who we are

About Raleigh Friends

Raleigh Friends Meeting is an unpastored community and worships in the “unprogrammed” Quaker manner. That means that we do not employ a pastor to lead our services.
Raleigh Friends at Rally

Where We Worship

Our Meetinghouse

Our Meeting House is located on a residential street not far from downtown Raleigh, NC. We meet for worship in a room that can easily seat about 50, with a maximum of about 75. 

Meeting House Spaces

The meetinghouse is two stories and contains five meeting rooms, a kitchen, three bathrooms, four storage rooms, and an office.  The first floor is accessible with a ramp and stairs.

Downstairs, the worship space, aka the Meeting room, is the largest room and is two stories high with acoustical padding and large glass windows.  It easily fits 50 people.  It contains a piano, carpeted floors, a screen for a projector, large pews against the walls, and moveable stacking chairs.  The Kitchen contains a refrigerator, microwave, small oven, and sink.  The Garden Room is downstairs in the back and houses the meeting’s library.  The Nursery is also downstairs in the back and has short chairs and children toys.  There are also two unisex bathrooms (one with a diaper change table), an office, and storage rooms.

Upstairs are two meeting rooms, a bathroom, and a storage room.  To reach the upstairs, go to the foyer and take the door on the left beside the coat rack.  The First Day School room has soft seating, a whiteboard, and a meeting table suitable for older children and adults.  The interior room is smaller with adult seating.

Raleigh Meeting House

Front Yard

The shaded front yard has ground cover and shubbery.  There are also benches and a handicapped parking space.

Raleigh Meeting House

Back Yard

A wrap-around porch connects the front yard to the the back yard, which is home to a silent garden and a small community vegetable garden.  Grass and children’s equipment complete the backyard.

Our History

1926

Formation

The Raleigh Monthly Meeting of Friends was formed by a small number of Friends in March 1926.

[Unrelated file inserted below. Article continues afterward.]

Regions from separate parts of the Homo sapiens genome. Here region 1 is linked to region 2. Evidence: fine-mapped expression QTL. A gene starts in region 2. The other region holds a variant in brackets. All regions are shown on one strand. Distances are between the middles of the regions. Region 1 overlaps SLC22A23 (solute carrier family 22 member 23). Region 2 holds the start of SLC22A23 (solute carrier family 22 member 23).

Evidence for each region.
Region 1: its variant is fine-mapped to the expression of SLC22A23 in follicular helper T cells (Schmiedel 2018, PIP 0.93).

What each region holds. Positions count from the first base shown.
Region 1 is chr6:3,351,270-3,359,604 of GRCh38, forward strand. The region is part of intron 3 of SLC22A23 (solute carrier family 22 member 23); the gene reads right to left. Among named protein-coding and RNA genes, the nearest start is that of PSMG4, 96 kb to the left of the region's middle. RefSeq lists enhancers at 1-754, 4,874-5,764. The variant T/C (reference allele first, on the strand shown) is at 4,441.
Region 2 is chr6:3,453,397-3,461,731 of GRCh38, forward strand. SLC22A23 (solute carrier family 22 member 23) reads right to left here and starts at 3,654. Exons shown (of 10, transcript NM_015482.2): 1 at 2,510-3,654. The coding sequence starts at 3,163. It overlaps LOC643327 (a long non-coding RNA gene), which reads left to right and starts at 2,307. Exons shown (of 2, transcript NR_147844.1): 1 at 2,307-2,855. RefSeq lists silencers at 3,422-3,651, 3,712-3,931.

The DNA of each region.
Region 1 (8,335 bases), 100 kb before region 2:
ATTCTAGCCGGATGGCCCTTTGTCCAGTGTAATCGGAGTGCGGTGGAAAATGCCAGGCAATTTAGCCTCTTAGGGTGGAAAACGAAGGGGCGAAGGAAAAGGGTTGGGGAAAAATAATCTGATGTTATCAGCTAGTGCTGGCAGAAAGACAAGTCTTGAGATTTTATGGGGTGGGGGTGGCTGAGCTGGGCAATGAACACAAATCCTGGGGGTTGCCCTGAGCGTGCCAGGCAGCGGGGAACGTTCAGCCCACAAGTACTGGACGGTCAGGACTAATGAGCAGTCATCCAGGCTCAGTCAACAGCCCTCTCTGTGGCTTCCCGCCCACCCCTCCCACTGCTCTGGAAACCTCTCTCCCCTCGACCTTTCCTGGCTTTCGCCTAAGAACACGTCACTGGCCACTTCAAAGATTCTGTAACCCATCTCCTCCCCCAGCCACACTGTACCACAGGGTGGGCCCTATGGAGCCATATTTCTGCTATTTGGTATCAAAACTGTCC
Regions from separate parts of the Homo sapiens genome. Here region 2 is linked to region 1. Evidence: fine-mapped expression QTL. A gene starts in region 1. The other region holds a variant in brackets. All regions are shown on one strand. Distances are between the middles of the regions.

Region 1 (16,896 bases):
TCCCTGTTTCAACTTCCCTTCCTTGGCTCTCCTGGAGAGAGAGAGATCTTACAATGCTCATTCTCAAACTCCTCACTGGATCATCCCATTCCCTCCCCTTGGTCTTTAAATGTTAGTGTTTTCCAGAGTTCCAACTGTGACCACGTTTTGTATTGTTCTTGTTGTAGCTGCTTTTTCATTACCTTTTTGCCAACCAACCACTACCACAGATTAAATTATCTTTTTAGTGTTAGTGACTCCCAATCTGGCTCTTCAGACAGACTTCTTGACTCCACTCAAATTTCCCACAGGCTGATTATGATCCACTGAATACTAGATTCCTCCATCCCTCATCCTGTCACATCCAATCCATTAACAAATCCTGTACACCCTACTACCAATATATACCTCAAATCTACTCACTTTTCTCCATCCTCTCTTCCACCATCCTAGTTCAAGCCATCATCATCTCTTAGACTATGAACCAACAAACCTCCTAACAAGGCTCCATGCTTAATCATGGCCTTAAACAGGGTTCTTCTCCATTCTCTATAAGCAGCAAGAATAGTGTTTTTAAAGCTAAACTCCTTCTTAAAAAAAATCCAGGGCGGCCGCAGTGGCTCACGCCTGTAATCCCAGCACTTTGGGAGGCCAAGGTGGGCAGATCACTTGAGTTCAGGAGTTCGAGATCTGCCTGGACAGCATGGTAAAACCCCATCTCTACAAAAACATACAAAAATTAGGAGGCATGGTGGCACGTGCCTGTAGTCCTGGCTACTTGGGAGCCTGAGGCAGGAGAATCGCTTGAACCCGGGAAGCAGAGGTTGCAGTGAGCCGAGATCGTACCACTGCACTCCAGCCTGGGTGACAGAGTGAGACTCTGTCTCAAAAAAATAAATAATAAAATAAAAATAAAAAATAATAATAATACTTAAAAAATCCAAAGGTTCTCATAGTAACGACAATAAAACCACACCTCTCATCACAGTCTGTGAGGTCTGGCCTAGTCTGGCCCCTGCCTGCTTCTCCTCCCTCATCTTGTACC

1927

Joined with the United Church of Raleigh

Meeting joined with the United Church of Raleigh. Many individual Friends maintained membership in both the Meeting and United Church. The two organizations, meantime, maintained separate identities and their own denominational ties. The Monthly Meeting became a member of the North Carolina Yearly Meeting (Friends United Meeting).

1927 - 1967

40 years of Joint Fellowship

For more than 40 years Raleigh Friends enjoyed joint fellowship and social action activities with the United Church. The United Church today is known as Community United Church of Christ, a sister community of faith for Raleigh Friends.

Throughout the meeting’s history, members were active participants in various social justice work. Much of this work was in conjunction with the Community United Church.  Early members worked for Prohibition, peace, and racial justice.  Many male members were conscientious objectors.  In 1951, members helped establish the Peace Booth at the NC State Fair, which according to oral tradition, was in response to the Korean War.

1967

Exploration of Independent Meeting for Worship

Beginning in 1967, a renewed interest in an independent Meeting for Worship was felt among Friends.

1968

Sunday Meetings at NC State

Sunday’s Meetings for Worship and discussion began to be held at the King Religious Center, at North Carolina State University, in January 1968. A program of worship and education developed for young Friends.

1968

Founding of the Piedmont Friends Fellowship

In 1968, the meeting helped found Piedmont Friends Fellowship, a collective of Quaker meetings and worship groups in North Carolina and surrounding areas that gathers for worship and fellowship in the spirit of Friends’ quarterly meetings to address issues and share concerns in a wider Quaker forum.

1967 Onward

Social Action Causes

During this time of growth, Raleigh Friends initiated a number of social action causes including the Women’s Center of Wake County, the local rape crisis center InterAct, and Quaker House in Fayetteville. Friends participated in Civil Rights marches, soup kitchen volunteers, and quiet neighborhood support and encouragement.

1969

Move to 120 Woodburn Road in Raleigh

In the fall of 1969, the residence of the Charles Doak family at 120 Woodburn Road became available for use as a meeting center. Worship and discussion activities continued to grow in this setting.

1990

Dedication of Meeting House

Spring of 1990 saw the current Meetinghouse dedicated in a Service of Worship for commitment and gratitude.

1984

Withdrawal from the North Carolina Yearly Meeting

Raleigh Friends withdrew from NCYM-FUM.

March 2015

Joined the Piedmont Friends Yearly Meeting

In March 2015, Raleigh Friends joined the Piedmont Friends Yearly Meeting (PFYM).